I admit to being a confirmed landlubber and a Libran to boot making me totally at home on good earth and totally at sea on well… sea. So it was with little enthusiasm and purely in the role of faithful companion that I trailed along with my sailor friend last Friday to hear Dame Ellen MacArthur giving a talk in Liverpool. I have to admit that it even crossed my mind to take my book, as the prospect of sitting through an hour of tales of the high seas was pretty dismal.
I am sick to death of hearing people spout on about their ‘dream’ or their’ passion’ or their ‘journey’ but from the moment that the small figure stepped gracefully on to the stage I was, I have to say, completely captivated and by the end, if she had said follow me to the top of a mast in an Atlantic storm, I would have thrown away my book and gone with her. Ellen MacArthur is five foot three of pure blood and grit. She is wonderfully articulate and speaks using her whole body. Speaking of sails she becomes a wind-driven sail; with the suppleness of a dancer she demonstrates the structural design of a trimaran and with wings she becomes the albatross that followed her boat in the Southern Ocean. With no notes and just a few slides her talk was divided into three parts. The first concentrated upon her childhood: how, living in landlocked Derbyshire, she saved something from her school dinner money every day for 8 years until she had enough to by a small dinghy. Having bought it she could not afford to put it onto the local reservoir so, she sat in her boat in the garden and fixed her eyes upon the horizon. And this single minded determination that drives her whole life took her, some thirteen years on, to the world record for the fastest solo circumnavigation of the globe. She told of approaching Kingfisher (her sponsor for her first round the world race) saying of course at that meeting they had a choice and they chose to back this 21 yr old to the tune of hundreds of thousands of pounds. But actually, I would think they did not. For you do not say no to this woman. She is instantly recognisable as humanly super special and not because of what she has achieved in the past but in the sheer dynamism of her very forceful presence.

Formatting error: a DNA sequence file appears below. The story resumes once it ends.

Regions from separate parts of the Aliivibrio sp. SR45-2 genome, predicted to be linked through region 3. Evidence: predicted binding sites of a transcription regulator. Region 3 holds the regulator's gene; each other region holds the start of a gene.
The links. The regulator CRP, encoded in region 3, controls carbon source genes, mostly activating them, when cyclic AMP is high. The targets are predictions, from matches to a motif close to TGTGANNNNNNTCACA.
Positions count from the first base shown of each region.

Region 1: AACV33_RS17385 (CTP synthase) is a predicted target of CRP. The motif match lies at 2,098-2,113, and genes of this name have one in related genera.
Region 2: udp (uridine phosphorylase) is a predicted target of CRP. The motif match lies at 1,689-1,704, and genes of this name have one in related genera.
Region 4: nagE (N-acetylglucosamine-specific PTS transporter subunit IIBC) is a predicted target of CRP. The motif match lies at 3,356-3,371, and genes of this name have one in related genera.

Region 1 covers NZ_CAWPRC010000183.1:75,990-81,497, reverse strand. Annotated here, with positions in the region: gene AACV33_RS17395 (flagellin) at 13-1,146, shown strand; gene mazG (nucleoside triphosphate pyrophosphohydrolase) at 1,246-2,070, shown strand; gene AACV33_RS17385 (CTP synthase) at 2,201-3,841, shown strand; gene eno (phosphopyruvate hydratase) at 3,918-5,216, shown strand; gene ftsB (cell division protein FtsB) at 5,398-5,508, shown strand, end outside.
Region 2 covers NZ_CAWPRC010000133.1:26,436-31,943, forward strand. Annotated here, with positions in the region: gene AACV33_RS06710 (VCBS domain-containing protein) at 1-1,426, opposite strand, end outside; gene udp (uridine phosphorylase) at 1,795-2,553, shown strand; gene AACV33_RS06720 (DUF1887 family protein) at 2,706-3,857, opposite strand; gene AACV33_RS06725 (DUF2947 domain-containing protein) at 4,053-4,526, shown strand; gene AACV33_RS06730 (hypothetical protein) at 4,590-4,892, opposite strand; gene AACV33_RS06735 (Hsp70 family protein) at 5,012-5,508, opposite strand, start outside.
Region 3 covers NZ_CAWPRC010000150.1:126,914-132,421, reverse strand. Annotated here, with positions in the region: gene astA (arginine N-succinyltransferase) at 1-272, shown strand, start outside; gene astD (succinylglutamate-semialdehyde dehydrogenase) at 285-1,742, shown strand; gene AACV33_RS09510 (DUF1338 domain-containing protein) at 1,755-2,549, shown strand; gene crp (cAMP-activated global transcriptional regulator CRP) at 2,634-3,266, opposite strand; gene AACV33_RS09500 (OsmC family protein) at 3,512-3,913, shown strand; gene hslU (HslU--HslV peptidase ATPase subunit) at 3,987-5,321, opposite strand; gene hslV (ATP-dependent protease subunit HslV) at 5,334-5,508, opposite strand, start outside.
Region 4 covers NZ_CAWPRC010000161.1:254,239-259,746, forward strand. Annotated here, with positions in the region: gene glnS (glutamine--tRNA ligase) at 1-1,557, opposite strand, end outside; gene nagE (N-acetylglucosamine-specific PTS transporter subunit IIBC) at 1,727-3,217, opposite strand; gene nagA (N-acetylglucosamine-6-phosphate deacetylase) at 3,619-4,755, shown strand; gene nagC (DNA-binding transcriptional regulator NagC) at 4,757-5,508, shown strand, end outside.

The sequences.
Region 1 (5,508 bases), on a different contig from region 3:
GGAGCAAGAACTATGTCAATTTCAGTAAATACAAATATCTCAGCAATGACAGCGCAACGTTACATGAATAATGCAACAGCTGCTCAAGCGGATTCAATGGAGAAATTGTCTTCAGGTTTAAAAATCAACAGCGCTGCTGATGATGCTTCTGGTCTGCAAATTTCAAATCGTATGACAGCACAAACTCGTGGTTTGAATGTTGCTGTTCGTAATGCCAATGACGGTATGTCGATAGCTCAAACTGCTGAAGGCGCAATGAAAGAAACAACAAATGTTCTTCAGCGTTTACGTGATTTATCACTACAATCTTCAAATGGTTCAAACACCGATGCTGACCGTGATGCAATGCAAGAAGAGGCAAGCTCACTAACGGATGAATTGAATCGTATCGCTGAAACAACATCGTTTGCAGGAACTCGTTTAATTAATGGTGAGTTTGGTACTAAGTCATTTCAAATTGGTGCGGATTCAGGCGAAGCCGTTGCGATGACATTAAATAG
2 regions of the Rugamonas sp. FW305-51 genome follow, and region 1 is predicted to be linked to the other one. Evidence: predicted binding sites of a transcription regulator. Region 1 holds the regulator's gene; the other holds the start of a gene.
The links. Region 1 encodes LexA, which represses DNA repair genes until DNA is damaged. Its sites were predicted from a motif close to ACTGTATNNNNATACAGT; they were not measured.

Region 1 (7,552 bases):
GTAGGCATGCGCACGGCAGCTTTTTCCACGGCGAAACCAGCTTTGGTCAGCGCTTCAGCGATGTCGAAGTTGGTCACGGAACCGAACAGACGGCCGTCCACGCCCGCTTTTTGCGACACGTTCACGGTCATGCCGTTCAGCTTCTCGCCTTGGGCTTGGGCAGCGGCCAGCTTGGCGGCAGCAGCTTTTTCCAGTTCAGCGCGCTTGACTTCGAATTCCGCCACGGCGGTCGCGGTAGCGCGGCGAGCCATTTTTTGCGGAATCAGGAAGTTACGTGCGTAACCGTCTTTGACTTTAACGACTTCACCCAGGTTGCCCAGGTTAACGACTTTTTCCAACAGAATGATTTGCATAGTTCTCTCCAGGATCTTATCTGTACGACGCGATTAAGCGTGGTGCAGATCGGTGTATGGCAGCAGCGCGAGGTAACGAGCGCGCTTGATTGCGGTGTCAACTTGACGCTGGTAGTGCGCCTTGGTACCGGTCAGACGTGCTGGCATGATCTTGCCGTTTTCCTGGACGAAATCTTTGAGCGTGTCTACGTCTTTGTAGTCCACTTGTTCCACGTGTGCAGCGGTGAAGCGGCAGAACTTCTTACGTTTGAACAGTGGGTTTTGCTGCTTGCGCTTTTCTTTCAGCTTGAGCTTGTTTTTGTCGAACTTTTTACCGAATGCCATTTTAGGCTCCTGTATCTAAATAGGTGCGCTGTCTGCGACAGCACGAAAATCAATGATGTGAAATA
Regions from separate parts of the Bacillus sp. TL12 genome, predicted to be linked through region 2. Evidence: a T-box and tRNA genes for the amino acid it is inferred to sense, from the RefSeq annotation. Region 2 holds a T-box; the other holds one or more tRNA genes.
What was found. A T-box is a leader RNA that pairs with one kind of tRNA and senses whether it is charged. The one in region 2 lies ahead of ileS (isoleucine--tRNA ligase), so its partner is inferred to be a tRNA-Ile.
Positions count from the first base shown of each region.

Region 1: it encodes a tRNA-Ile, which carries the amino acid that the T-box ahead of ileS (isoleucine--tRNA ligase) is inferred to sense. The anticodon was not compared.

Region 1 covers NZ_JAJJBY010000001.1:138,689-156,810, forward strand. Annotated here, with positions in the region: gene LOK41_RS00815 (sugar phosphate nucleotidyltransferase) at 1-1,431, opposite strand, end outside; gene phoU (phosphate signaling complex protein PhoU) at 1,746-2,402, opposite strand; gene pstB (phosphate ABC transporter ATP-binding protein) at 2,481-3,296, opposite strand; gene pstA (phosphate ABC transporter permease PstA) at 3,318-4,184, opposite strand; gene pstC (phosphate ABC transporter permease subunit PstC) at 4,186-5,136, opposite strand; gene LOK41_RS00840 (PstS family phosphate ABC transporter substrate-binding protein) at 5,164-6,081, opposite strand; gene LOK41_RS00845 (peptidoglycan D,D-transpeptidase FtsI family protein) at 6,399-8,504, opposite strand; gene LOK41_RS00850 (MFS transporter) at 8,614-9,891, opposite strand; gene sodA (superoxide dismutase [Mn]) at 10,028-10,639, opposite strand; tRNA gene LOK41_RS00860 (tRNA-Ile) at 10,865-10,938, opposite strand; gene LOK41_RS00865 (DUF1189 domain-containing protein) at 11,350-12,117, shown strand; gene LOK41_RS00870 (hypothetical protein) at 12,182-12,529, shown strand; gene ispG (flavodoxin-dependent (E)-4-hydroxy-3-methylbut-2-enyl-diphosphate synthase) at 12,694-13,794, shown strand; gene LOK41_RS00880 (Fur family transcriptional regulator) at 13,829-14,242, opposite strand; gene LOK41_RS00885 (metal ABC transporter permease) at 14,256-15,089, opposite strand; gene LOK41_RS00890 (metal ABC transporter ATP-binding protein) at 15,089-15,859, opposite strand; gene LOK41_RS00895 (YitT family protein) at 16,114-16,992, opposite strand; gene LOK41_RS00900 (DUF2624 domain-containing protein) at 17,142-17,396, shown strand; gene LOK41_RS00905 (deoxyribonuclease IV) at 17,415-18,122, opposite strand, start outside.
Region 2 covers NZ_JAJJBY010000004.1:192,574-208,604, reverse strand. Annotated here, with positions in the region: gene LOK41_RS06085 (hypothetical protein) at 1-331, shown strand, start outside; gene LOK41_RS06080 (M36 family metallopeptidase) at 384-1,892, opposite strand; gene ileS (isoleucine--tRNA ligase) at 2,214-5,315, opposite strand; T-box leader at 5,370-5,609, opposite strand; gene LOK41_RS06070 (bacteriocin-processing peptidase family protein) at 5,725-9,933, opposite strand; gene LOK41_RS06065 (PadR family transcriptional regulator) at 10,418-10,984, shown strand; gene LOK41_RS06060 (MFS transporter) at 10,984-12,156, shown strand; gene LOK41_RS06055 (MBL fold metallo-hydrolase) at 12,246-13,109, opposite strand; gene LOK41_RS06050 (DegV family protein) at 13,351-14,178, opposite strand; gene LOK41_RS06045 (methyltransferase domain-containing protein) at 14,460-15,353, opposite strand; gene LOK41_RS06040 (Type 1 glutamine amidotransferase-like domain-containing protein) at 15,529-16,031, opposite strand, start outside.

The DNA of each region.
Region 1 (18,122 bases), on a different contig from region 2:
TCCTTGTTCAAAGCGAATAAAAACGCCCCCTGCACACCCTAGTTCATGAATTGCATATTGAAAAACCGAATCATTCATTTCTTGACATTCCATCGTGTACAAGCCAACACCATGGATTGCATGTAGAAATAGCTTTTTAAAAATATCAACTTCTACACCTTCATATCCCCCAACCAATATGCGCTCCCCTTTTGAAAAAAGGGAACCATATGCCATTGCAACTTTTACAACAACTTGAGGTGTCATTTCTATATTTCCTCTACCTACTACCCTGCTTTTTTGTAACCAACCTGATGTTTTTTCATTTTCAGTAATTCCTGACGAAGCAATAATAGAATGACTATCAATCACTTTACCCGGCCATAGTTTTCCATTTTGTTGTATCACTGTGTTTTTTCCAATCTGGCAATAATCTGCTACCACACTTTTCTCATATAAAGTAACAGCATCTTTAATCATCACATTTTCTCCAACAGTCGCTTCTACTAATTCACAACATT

The second part highlighted the work of The Ellen MacArthur Trust which takes young people aged between 8-18 sailing to help them regain their confidence, on their way to recovery from cancer, leukaemia and other serious illness. These children are her obviously her inspiration. The third was a surprise to her audience. A visit to South Georgia eighteen months ago impressed upon her the need for humanity to live in a more sustainable way. Her life now is dedicated to the reduction of her own and her company’s energy and resource consumption and to the promotion of this message world wide. To this end she declared, standing in front of us looking so impassable that even a bulldozer would crumple if it tried to move her, she has given up racing ‘ a sort of sacrifice’ she called it with a shrug. ‘Where do you get your inner strength from?’, someone in the audience asked. “ I don’t know’ she said simply, suddenly and briefly looking very small and alone.
What has all this to do with The Reader Organisation blog. Well nothing really except that in all our reading groups and teaching we say look for the passages in books and poems that move you; that mean something personal to you and put a mark beside them. And so it seems only natural that when in life outside books I have the privilege of coming across that rare thing, a truly inspirational human being, someone that in the pretty impersonal setting of a lecture hall can nevertheless cross boundaries and deeply move me, then I must somehow make my mark beside her.
(If you would like to know more, take a look at Ellen’s impressive website.)